I was on line at the store yesterday when the woman behind me started talking about Christmas. I was so confused, because truthfully? I though it was still October.
Yup. True story. Just yesterday, I realized it was November. And I wish I was joking. But I am not. I had no idea what month it was.
And here is the thing. Just because it is November. Just because it is a month of gratitude. Just because it is the season of turkey and potatoes and everything pumpkin spice, this does not necessarily guarantee that we will all be feeling grateful, that we will all be craving turkey, that we will all be running out to buy everything infused with pumpkin spice. Because the truth is, life is a battle, and battles still rage, even when … especially when … the world tells us it is time to be joyful and grateful.
Stressful and hard things happen, no matter the date on the calendar. And so maybe, you are among the blessed who find this month a challenge. Maybe, if you are like me, you are presently coming out of a battle and gasping for air, and that the last thing you are thinking about is making a pie and cleaning your home, and dare I even suggest … playing Christmas music and running out to stand on department-store lines. If that is you, sister, I feel ya.
And I suppose I could tell you that no matter your circumstance, no matter the battle you have been asked to lead, there is always something to be grateful for. Or I could remind you that we are to give thanks unceasingly, regardless of circumstance or trial. Or we could perhaps compare battles, and reach some sort of “well, I guess I don’t have it as bad you, or as bad as them” conclusion that might give us the “get up and go” we need for at least the next hour. But you know all of this already, now, don’t you? Because I do. And yet still …
This is what I am doing, and maybe you can do this to. Author and speaker, Lisa Brenninkmeyer, references a radio show slogan, in her Walking With Purpose Bible study, Discovering our Dignity: “Don’t tell God how big the mountain is; tell the mountain how big your God is.” And I love this. I love this, because this is something I can do. I love this, because I am a visual person, and this gives me a clear picture of my mountain and my God, in my limited human mind. I love this, because this is a practical tool that I can grasp onto, and make happen. I love this, because the reason I had no idea it was November, the reason why I have not been able to consider turkey or gratitude, was because all I could see was the size of the mountain before me.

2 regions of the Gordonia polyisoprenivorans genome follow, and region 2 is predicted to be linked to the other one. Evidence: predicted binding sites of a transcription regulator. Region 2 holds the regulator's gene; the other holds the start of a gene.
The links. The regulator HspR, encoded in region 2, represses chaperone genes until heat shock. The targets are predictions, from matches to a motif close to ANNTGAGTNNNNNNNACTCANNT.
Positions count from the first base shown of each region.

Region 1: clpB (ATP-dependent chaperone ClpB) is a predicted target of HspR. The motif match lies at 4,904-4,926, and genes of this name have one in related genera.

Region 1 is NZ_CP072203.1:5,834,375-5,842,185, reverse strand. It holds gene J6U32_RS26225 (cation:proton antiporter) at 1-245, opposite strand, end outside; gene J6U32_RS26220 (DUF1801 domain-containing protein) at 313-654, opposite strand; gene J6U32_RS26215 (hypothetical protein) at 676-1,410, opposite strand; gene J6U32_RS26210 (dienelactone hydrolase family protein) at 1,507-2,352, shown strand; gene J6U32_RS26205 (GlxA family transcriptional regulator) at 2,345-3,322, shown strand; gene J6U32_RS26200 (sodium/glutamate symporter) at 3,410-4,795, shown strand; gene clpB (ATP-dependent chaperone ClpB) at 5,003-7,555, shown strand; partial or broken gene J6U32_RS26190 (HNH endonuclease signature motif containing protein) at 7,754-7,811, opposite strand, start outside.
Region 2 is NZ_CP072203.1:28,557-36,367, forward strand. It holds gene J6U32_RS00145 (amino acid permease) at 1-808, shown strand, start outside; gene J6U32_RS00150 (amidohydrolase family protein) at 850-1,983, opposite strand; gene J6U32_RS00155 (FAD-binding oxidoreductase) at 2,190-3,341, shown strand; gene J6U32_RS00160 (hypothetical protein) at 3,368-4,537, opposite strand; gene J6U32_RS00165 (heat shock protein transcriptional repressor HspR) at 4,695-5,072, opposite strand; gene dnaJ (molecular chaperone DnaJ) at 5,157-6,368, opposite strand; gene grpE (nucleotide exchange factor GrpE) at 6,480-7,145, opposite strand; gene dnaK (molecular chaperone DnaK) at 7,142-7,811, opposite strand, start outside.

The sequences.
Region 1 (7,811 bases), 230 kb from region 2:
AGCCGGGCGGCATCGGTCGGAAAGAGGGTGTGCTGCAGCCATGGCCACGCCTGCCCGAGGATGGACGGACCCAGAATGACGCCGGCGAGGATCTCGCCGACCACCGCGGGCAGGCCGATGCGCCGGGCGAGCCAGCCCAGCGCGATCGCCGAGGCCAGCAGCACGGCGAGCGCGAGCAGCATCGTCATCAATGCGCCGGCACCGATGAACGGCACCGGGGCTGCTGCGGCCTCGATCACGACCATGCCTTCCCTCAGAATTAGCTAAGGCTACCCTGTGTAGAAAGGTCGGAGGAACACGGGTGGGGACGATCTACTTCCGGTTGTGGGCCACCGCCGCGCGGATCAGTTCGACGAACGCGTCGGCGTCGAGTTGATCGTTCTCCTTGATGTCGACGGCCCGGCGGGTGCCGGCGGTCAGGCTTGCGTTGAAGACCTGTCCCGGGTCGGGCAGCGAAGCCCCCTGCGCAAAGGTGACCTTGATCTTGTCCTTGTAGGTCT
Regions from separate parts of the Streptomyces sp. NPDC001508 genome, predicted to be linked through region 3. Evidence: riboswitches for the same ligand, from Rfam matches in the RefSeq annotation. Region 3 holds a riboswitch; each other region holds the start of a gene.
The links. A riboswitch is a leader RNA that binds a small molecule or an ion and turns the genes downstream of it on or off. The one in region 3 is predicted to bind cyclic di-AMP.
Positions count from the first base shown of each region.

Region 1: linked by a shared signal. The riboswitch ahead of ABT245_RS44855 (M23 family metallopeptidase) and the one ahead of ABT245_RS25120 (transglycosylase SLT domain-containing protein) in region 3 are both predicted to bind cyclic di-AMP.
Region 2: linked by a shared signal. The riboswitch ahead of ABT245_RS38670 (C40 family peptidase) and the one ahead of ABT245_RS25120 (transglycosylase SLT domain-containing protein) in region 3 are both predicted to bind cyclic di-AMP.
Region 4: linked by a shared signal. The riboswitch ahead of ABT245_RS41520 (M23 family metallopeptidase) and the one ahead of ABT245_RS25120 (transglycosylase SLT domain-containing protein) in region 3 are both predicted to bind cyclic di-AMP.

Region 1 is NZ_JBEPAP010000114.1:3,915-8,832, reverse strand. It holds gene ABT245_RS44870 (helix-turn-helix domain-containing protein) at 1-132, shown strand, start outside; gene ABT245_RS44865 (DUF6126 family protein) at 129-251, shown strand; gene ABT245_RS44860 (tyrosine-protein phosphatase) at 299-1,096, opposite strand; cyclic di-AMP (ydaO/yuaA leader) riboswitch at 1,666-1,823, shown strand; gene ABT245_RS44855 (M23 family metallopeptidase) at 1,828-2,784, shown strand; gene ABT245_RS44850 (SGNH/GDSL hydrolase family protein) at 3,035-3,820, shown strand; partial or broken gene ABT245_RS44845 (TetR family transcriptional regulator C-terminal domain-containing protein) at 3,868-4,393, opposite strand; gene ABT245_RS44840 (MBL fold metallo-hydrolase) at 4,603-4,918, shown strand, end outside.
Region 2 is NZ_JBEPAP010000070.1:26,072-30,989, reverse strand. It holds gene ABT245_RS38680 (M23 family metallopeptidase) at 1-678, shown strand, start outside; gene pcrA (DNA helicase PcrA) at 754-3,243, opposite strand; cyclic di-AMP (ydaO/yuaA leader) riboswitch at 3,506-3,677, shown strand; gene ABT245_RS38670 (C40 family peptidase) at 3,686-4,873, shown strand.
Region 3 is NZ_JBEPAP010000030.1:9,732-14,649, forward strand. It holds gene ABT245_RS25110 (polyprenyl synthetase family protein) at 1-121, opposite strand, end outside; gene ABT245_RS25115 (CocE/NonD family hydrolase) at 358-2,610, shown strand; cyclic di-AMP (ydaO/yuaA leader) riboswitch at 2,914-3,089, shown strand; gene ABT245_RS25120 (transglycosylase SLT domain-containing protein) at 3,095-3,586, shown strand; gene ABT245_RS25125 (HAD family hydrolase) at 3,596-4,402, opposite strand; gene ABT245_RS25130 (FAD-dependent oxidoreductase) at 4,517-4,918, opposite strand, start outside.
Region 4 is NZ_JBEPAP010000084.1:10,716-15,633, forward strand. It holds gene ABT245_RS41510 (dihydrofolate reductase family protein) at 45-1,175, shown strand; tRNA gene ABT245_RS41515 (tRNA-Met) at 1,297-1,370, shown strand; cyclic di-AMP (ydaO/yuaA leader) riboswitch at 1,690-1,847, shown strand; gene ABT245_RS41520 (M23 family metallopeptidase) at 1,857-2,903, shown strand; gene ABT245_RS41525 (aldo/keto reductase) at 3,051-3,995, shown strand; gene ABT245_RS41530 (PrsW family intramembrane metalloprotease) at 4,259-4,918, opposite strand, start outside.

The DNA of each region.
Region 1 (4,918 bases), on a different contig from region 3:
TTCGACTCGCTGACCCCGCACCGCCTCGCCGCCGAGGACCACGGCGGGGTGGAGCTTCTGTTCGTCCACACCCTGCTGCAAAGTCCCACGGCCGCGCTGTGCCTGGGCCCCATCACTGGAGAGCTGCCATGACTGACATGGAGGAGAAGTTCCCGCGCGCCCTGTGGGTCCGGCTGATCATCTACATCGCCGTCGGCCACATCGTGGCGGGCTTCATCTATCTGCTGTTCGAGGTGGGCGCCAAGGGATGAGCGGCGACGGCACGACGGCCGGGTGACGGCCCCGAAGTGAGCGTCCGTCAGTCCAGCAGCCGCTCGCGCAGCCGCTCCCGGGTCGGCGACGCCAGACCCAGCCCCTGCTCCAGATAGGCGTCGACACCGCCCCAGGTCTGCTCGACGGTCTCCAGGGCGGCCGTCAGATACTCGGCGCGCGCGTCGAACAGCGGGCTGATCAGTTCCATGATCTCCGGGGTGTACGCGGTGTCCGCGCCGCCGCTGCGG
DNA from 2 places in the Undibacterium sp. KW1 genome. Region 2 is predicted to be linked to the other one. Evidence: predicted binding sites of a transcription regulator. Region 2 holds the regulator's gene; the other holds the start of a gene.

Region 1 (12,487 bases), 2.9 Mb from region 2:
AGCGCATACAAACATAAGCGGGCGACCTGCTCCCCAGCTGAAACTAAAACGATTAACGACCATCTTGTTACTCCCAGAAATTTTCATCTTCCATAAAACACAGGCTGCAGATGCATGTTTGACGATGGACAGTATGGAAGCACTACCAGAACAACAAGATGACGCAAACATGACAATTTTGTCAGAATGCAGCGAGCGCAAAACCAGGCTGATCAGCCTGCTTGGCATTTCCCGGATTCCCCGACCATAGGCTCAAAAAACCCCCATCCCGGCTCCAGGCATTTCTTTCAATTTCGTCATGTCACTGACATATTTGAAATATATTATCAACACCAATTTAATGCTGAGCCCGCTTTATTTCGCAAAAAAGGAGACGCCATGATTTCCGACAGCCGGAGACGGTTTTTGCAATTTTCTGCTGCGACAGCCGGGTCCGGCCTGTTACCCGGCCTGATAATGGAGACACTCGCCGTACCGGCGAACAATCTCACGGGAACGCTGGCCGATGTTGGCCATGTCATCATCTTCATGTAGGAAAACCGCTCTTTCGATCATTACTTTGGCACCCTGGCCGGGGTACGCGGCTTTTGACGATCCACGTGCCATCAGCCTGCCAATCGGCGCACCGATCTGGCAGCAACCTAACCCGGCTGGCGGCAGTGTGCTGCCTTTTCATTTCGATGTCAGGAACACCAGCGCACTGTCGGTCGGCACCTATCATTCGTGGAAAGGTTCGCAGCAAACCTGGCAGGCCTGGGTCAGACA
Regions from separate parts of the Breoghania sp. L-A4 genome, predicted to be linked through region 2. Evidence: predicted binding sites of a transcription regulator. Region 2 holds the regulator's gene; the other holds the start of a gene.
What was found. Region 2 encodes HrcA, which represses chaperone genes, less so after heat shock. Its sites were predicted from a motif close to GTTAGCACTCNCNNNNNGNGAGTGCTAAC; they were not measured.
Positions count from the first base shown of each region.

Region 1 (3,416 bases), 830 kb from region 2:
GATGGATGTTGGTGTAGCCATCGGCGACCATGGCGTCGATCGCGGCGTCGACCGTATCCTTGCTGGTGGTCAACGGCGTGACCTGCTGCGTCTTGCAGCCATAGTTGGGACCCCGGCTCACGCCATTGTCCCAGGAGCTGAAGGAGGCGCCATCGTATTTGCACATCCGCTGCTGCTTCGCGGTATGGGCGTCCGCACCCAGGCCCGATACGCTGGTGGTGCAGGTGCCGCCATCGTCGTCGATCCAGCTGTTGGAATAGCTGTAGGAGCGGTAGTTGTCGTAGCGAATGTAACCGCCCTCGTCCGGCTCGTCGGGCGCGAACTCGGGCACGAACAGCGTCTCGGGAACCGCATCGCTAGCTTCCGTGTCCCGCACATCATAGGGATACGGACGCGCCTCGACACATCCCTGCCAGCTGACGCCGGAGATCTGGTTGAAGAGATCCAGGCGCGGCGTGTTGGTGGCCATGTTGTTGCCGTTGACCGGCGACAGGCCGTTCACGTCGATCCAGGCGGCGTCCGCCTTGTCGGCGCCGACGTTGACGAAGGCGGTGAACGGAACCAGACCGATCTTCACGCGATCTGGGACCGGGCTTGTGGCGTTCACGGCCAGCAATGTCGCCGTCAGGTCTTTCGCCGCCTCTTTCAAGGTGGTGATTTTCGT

And when I do this: when I look at the height and the weight and the size of what God has asked me to climb, I freeze. I stand in place. I become paralyzed. I am stuck. I forget what month it is.
I know this is a time and season where people love to share and post what they are grateful for. And that is good. Social media could use something good. But might I suggest another practice that is working well for me; something that just feels … oh I don’t know … a little more prayerful, a little more sacred. Might I encourage that in addition to spreading the gratitude out into the world (because I really do like to see your grateful posts and the world is certainly in desperate need of some good news), that you also develop a habit of posting in the silence of your heart; a moment of thanks between only you and the Giver of all good things. Grab a journal, and each morning, before the noise of the day enters in, scribble down the simple things, the good stuff, the seemingly small and the authentically real, that perhaps do not tell an Instagram-worthy story, but are hands down, the hand of God.
Because I think we have all been social media-programmed into believing that the good stuff we are grateful for needs to look good. When the truth is, my sweet friends, it is most likely that cross, that mess, that illness, that sorrow, that trial in your life, that IS the good stuff. Why? Because that is the stuff that keeps us running to the cross.
So do this with me, would you? Let’s recall the wondrous deeds of God and let’s thank Him. Let’s remind ourselves that the God we pour our sorrowful hearts out to is already aware of the mountain before us. He is already there, and He is asking that we stop looking straight at it, and turn our gaze to Him. He is so much bigger than any mountain we will ever face. And then … let’s thank Him for the mountain. Yup. Let’s thank Him for that very thing that is standing in our way. Because, sweet friends, all too often, that very thing in our way is the way: the very thing God uses to press us in, to hold us close, to keep us alive on the vine.
And then, go on out and treat yourself to something pumpkin spice.
Copyright 2017 Laura Mary Phelps